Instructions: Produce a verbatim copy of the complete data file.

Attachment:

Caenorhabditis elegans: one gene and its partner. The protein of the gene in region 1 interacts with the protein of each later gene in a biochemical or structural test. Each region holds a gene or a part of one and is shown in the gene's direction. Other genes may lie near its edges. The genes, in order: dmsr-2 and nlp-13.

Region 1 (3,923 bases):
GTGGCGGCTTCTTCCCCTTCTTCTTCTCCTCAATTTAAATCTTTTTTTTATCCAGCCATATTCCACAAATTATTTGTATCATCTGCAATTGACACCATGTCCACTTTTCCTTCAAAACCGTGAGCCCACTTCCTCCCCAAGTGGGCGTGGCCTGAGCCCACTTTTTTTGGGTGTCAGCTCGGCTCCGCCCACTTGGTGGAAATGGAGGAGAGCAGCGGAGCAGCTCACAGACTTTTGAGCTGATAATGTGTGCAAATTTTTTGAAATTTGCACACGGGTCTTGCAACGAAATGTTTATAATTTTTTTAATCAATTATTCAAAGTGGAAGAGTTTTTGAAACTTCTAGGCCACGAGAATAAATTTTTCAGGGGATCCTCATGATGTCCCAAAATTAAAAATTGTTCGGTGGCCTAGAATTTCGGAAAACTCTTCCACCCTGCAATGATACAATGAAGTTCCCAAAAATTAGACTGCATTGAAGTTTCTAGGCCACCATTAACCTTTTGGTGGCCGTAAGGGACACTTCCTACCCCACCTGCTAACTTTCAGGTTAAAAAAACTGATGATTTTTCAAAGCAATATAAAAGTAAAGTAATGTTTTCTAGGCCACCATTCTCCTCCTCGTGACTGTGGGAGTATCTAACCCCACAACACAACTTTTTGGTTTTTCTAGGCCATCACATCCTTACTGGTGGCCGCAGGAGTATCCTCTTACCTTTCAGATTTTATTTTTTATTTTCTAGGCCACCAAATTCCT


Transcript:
Caenorhabditis elegans: one gene and its partner. The protein of the gene in region 1 interacts with the protein of each later gene in a biochemical or structural test. Each region holds a gene or a part of one and is shown in the gene's direction. Other genes may lie near its edges. The genes, in order: dmsr-2 and nlp-13.

Region 1 (3,923 bases):
GTGGCGGCTTCTTCCCCTTCTTCTTCTCCTCAATTTAAATCTTTTTTTTATCCAGCCATATTCCACAAATTATTTGTATCATCTGCAATTGACACCATGTCCACTTTTCCTTCAAAACCGTGAGCCCACTTCCTCCCCAAGTGGGCGTGGCCTGAGCCCACTTTTTTTGGGTGTCAGCTCGGCTCCGCCCACTTGGTGGAAATGGAGGAGAGCAGCGGAGCAGCTCACAGACTTTTGAGCTGATAATGTGTGCAAATTTTTTGAAATTTGCACACGGGTCTTGCAACGAAATGTTTATAATTTTTTTAATCAATTATTCAAAGTGGAAGAGTTTTTGAAACTTCTAGGCCACGAGAATAAATTTTTCAGGGGATCCTCATGATGTCCCAAAATTAAAAATTGTTCGGTGGCCTAGAATTTCGGAAAACTCTTCCACCCTGCAATGATACAATGAAGTTCCCAAAAATTAGACTGCATTGAAGTTTCTAGGCCACCATTAACCTTTTGGTGGCCGTAAGGGACACTTCCTACCCCACCTGCTAACTTTCAGGTTAAAAAAACTGATGATTTTTCAAAGCAATATAAAAGTAAAGTAATGTTTTCTAGGCCACCATTCTCCTCCTCGTGACTGTGGGAGTATCTAACCCCACAACACAACTTTTTGGTTTTTCTAGGCCATCACATCCTTACTGGTGGCCGCAGGAGTATCCTCTTACCTTTCAGATTTTATTTTTTATTTTCTAGGCCACCAAATTCCT